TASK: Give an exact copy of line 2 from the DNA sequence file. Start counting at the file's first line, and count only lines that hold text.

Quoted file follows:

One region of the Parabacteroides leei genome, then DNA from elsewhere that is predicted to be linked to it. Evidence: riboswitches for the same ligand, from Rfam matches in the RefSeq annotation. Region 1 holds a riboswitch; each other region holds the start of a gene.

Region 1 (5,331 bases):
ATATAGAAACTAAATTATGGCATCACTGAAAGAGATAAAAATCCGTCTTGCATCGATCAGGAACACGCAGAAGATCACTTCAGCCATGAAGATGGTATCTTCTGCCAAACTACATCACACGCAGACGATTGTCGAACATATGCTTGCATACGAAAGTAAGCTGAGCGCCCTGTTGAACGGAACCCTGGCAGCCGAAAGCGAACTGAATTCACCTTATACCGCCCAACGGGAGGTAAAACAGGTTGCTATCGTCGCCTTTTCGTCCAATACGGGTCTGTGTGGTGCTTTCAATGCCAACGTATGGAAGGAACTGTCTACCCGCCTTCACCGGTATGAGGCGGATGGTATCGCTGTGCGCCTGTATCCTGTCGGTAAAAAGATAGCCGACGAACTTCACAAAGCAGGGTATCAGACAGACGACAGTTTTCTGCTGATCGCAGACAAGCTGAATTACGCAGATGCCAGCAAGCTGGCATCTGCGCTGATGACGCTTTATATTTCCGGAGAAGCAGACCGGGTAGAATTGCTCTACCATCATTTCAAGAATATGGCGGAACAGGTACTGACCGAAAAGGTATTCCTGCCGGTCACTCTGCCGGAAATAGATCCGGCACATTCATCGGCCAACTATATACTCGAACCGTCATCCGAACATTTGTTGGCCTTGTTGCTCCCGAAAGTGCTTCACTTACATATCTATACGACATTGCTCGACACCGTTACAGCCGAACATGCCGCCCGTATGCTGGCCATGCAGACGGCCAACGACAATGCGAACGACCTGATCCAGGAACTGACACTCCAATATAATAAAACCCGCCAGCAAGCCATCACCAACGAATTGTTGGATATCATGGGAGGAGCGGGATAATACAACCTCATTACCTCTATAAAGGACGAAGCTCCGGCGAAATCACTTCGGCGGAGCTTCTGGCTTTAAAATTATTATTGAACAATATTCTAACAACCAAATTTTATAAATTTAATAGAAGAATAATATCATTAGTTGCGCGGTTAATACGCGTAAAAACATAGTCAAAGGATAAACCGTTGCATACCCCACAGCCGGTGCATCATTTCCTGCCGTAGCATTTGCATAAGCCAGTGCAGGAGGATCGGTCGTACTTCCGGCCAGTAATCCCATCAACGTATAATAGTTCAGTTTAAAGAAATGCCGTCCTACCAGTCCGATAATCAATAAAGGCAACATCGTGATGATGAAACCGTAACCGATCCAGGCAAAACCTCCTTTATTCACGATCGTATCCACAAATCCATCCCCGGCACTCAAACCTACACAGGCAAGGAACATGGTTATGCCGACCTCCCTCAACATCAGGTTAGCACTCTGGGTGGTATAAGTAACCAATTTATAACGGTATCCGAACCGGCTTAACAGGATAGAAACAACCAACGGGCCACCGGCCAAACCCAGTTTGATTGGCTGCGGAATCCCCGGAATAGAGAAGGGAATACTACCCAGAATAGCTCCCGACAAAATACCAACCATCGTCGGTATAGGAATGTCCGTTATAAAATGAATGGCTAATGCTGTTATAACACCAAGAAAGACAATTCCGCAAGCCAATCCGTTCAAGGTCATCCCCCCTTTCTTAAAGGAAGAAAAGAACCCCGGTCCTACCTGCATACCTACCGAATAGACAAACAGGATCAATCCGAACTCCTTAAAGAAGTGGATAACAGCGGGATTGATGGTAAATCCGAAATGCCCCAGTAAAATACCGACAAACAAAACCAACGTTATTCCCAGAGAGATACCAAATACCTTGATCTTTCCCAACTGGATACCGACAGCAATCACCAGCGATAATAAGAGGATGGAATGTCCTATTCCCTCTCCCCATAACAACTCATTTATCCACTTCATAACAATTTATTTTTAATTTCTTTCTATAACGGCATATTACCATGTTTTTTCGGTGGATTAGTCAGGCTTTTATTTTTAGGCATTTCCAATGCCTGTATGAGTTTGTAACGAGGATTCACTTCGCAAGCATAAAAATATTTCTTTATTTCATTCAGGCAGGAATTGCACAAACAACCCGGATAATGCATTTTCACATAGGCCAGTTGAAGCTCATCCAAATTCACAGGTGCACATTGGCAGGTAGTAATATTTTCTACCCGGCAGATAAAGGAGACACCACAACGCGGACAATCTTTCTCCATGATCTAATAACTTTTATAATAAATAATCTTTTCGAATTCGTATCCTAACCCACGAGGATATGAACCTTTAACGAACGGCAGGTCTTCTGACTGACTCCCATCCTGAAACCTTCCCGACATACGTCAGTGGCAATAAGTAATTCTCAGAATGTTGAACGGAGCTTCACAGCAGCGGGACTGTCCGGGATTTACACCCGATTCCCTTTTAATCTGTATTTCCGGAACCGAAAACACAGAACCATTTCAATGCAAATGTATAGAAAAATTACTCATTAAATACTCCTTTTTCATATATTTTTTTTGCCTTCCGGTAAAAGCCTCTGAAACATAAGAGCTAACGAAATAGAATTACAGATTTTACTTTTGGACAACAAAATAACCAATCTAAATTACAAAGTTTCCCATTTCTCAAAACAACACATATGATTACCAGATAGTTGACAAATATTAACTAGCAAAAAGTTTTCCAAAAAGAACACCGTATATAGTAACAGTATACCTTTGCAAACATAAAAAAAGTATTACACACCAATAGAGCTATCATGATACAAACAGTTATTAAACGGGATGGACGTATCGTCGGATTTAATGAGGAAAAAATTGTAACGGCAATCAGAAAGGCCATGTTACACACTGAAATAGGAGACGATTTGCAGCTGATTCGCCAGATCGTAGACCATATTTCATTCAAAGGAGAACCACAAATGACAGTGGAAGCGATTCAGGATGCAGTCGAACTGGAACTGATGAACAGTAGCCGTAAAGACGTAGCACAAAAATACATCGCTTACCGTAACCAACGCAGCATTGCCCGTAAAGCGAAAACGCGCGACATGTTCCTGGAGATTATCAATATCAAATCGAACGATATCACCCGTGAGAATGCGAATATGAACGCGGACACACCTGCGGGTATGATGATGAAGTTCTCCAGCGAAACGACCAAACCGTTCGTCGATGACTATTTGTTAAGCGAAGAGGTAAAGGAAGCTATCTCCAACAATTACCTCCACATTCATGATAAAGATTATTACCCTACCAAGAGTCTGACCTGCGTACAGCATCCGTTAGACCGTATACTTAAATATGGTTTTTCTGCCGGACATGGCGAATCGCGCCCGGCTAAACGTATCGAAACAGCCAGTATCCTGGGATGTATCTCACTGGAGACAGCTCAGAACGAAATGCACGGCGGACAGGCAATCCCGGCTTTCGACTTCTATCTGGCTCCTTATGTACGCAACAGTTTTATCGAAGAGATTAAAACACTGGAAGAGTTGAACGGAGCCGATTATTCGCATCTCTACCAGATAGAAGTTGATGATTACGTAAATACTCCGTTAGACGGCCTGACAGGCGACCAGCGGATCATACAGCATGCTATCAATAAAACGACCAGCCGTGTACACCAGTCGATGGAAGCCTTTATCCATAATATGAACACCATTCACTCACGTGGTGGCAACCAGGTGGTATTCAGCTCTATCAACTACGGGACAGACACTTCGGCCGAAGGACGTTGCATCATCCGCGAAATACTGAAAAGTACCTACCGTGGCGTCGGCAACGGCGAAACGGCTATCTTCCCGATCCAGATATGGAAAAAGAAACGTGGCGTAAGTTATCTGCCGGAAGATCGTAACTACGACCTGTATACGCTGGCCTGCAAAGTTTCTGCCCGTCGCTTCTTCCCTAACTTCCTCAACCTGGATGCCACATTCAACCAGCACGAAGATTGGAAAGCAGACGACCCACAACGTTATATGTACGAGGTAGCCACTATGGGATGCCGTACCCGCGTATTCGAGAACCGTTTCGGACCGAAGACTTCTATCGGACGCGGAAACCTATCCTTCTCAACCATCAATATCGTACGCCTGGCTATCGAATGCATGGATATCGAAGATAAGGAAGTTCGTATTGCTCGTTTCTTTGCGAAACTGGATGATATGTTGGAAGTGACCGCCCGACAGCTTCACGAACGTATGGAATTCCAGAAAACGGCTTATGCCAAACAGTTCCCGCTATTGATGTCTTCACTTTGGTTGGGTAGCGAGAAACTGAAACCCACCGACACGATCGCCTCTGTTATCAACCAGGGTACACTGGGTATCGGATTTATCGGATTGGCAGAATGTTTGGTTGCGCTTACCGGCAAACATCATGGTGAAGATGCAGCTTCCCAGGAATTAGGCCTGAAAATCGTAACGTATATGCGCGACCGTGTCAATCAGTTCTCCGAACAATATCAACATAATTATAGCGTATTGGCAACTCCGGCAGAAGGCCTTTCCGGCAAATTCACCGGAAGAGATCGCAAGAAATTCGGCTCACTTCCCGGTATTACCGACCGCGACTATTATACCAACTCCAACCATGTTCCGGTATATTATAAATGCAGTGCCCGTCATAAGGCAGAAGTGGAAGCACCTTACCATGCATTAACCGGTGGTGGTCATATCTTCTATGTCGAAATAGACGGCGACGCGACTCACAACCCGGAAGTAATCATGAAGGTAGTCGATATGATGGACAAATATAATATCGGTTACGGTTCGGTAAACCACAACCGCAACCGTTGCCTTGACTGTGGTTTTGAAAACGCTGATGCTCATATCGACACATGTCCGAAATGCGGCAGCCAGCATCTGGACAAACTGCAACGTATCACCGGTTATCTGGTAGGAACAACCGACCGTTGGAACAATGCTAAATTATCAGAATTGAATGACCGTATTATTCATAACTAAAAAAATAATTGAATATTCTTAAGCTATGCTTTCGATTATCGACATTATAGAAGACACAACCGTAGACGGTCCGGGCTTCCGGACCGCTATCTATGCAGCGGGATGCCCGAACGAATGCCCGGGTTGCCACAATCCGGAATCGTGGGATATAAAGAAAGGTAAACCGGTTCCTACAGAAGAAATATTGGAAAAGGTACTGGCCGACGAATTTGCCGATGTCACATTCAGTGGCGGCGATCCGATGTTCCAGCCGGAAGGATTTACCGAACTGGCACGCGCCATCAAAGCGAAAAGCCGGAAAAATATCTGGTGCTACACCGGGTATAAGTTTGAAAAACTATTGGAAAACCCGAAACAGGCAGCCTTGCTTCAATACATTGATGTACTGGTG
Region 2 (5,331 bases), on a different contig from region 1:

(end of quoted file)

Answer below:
Region 1 (5,331 bases):